The Los Medanos College Puente Program will be holding a public panel of first generation college graduates currently working on campus Friday, Sept. 21. The goal of the panel is to give guidance and perspective to first generation students. They hope to show by example that it is possible to navigate the system successfully and provide them with a support group willing to give insight.
“This is the third time that we have invited faculty and staff to become part of our first generation student panel,” said Puente Coordinator and English professor Stacey Miller, who created the panel. “I have between 10 and 12 faculty and staff who are going to be joining us on Friday.”
The panel started after Miller created an essay assignment in an English 100 class to write about first generation students.
“I thought it would be really good for students to hear from people who they would see on campus everyday,” Miller said. “As it turns out, LMC actually has quite a few first generation students who are now successful faculty and staff members.”
Miller expects students will be coming to the panel armed with questions.
“The added benefit is that when the student asks questions, they could be asking for the essay, or for themselves without anyone knowing they may or may not be first generation students,” said Miller. “Nobody has to know.”
Puente student Bianca Bautista, who is a first generation student, hopes to learn what sorts of obstacles panel members had to overcome, like language, education and social barriers.
“I really want to get to know the first generation students that have succeeded that are apart of our faculty at LMC,” said Bautista. “What barriers they overcame in order to be where they’re at.”
“I’m actually the first one of my entire family to come to college, so it’s super difficult to get my parents to get used to everything,” Bautista said. “Making them understand that it’s not gradeschool anymore, that it’s college and that it’s a totally different transition.”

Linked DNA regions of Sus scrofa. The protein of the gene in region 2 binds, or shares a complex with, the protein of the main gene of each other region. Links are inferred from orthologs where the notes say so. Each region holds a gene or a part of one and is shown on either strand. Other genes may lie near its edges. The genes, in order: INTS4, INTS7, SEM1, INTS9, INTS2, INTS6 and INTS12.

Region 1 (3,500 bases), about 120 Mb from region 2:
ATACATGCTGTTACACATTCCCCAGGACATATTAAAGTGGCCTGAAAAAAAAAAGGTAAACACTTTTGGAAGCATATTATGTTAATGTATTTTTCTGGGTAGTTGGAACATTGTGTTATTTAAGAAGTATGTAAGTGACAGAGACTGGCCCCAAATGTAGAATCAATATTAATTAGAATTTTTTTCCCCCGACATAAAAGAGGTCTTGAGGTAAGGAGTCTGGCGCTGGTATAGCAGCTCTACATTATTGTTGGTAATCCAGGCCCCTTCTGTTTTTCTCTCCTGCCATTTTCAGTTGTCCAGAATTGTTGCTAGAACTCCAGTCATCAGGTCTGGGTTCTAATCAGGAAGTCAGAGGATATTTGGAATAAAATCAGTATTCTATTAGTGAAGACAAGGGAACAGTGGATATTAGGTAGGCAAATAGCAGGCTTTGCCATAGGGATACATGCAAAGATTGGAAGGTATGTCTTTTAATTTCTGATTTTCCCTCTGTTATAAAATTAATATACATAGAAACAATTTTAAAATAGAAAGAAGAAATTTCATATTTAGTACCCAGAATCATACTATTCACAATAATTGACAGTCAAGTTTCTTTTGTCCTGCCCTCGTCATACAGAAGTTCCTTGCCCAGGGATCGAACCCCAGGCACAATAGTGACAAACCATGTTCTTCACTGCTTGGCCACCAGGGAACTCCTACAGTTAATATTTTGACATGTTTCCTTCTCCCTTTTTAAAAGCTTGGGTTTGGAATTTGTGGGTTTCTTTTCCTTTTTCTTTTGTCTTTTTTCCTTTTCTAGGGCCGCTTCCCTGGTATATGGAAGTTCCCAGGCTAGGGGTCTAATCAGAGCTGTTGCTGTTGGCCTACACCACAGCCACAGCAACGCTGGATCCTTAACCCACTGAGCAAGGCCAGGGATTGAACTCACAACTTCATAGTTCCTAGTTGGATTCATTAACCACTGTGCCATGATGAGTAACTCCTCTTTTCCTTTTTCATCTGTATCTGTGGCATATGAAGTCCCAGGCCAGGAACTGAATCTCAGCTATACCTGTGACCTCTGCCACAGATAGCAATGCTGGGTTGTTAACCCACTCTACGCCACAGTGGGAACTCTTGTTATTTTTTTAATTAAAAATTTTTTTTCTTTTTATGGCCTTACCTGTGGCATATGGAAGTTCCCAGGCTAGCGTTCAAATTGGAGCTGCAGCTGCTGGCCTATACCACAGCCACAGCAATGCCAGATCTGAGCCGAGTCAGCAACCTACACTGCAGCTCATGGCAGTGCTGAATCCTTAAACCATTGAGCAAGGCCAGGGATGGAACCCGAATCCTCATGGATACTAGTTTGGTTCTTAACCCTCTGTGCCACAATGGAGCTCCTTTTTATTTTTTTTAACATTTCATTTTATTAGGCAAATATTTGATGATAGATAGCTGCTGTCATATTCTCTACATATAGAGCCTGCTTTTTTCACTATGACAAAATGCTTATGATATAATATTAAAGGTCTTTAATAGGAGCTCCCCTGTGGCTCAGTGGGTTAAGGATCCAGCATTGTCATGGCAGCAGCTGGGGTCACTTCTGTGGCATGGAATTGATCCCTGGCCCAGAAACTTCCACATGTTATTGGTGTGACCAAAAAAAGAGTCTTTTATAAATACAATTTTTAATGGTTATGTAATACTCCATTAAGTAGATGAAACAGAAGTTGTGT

Adrian Enriquez, another first time college student in Puente, hopes to hear the goals the panel members had so that he can better compare and relate to them.
“I hope to get some more information that I could probably utilize for the essay that I’m writing on first generation college students and their success,” he said. “And what obstacles and methods they used to overcome being first gen and how to be successful in college.”
Enriquez has seen firsthand some of the issues first time students like him go through.
“You kind of have to figure out everything on your own. There’s no roadmap, no blueprint, you have to experiment and hope you land on your feet,” said Enriquez.
The Puente program, however, has given him the assistance he feels he needs.
“I’m actually glad I landed in the Puente Program because it’s actually given me a solid base,” Enriquez said. “It’s given me the opportunity to be more successful in the future and hopefully to transfer out… go for a higher education.”
Enriquez also had high praise for the Puente program coordinators Stacey Miller and Trinidad Zavala.
“They help out a ton. They make you feel like you’re not lost,” said Enriquez.
There are currently 65 Puente students here at Los Medanos College.
“Any student is able to join but the [Puente] program is targeted to students who are typically underrepresented,” said Miller.